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Marriage As A Conversation

Updated: Feb 8, 2019

Starting The Conversation Bob Dylan recently released a CD of cover tunes from the 40s and 50s—many were originally sung by Frank Sinatra. In a recent interview, Bob was asked what he thought of Sinatra and he said, “Frank had the ability to get inside of the song in a conversational way. Frank sang to you, not at you.” You know, I thought what Bob said was true. When you listen to him sing, it’s as if he is conversing with you about something, whether it was his view of life or the ups and downs of his love life. The “getting inside the song in a conversational way” is what is often lost over time in a marriage relationship.

Like the dating relationship, marriage usually starts out as a conversation. You cherish every thought your spouse has, and because you do, you are intent on listening intimately. The capacity to understand each other is at its highest in those early days. But routine and friction soon wear the edges off romance like water over river stones. Now the concern is not on hearing but on being heard. The shift in the conversation leads to erecting walls to hide behind, rather than antennas to dial in a better signal. Soon quarrels and other opportunistic forces begin to drive a wedge in the relationship.

But not too many people reflect on why they’re quarreling—or what changed in the conversation they began. There may be some obvious things like the emergence of an unpleasant character trait in a spouse that gets routinely criticized by the other. Yet the critique is not always met with a willingness to change, which is a necessity for a fruitful relationship. So what does it take to get inside the song again?

Dialog or Monolog? Love in marriage grows through mutual understanding—the dialog, or conversation. Love is stunted through a lack of mutual understanding, which is seen as the monolog—or one-way conversation. One or both parties want to be heard, but no one is listening. Perhaps one party does get it and the other doesn't. Have you ever heard your spouse telling a story but you weren’t listening, and you had to find a clever way to reply to show you were listening? Our natural tendency is to be preoccupied with our own thoughts. If we don’t consciously break through that self-centered barrier, we effectively shut communication down and bigger problems arise.

So if the love of your life shares a thought or desire it should never be taken as insignificant. Because behind it all is a heart where that thought or desire lives. If what is important or meaningful to them gets shrugged off, he or she will think you don’t care about them.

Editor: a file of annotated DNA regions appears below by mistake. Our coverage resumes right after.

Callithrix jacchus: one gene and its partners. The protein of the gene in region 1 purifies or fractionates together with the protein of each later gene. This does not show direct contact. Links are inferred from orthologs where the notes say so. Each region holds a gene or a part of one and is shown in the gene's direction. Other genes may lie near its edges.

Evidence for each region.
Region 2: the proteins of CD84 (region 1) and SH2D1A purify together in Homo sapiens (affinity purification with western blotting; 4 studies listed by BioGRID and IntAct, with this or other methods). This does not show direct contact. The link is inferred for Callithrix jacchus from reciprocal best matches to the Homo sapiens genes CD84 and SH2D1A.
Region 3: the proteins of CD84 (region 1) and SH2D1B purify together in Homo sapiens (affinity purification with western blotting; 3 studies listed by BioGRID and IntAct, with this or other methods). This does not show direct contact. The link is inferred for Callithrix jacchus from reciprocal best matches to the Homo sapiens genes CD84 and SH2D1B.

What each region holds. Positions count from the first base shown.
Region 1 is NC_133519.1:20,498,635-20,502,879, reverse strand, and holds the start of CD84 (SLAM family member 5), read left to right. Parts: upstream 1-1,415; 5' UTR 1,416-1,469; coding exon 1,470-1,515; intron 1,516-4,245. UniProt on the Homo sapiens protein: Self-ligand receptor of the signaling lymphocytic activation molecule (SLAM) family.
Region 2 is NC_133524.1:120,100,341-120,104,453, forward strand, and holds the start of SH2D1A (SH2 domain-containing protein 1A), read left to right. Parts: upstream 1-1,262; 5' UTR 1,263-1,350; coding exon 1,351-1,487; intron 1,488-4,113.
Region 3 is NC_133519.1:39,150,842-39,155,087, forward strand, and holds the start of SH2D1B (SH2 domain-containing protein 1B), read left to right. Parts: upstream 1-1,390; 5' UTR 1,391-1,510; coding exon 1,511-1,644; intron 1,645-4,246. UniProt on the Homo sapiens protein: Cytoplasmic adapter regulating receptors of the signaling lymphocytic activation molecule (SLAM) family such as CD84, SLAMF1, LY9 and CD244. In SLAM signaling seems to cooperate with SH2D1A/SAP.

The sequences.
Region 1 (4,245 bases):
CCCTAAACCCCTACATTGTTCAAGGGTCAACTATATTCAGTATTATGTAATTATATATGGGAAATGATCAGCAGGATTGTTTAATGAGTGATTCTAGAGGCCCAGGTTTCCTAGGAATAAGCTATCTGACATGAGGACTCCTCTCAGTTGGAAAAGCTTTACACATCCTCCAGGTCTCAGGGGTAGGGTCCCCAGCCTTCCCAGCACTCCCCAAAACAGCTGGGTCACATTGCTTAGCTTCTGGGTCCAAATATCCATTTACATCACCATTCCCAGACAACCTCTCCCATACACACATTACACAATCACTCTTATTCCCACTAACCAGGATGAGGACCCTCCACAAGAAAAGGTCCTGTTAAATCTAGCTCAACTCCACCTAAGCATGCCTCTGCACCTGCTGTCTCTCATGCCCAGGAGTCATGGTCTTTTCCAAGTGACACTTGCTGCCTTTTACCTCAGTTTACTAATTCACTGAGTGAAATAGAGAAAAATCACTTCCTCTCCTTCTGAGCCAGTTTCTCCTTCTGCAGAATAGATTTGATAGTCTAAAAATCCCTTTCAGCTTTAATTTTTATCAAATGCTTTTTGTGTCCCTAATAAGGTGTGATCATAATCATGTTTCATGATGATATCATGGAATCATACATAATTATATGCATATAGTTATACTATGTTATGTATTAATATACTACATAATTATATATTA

Enlarging Each Others' Relational Vocabulary If you’ve lost that loving two-way conversation where you’re talking at your spouse rather than to them and with them, how do you get it back?  We’ve seen in our marriage that problems have a way of resolving themselves when we transfer our mind and affections to the other person. That means, a purposeful movement to fulfill the other person in every way—as we said in our vows—rather than seeking fulfillment for ourselves.

Our new book, “The Music of Marriage” goes into detail about this kind of fulfillment. When we decide to see life through another’s eyes, instead of our own, we step inside the immense beauty of another’s world. This world expands the small confines of our own and adds to our relational vocabulary. A new appreciation for the gifts, the uniqueness, and the contribution your spouse makes to your life emerges. That doesn’t mean you’ve solved all your problems; but you’ve gone half the distance toward solving them. Once thoughtful, loving communication is established, you can resolve any issue and accept each other for who you both are.

William Shakespeare in Romeo and Juliet said, “My bounty is as boundless as the sea, my love as deep; the more I give to thee, the more I have, for both are infinite.”

A Never Ending Conversation Within Christian marriage, you have the added dimension of the lordship of Christ—who makes you one in marriage—bringing even greater significance and scope to your unity. To get to the point where we see the complete dimension of being ‘one’ with our spouse as we are one in Christ takes an ongoing understanding of both. This is why it takes a lifetime to develop a never-ending conversation.

Bob and Evy Smith Authors of The Music of Marriage

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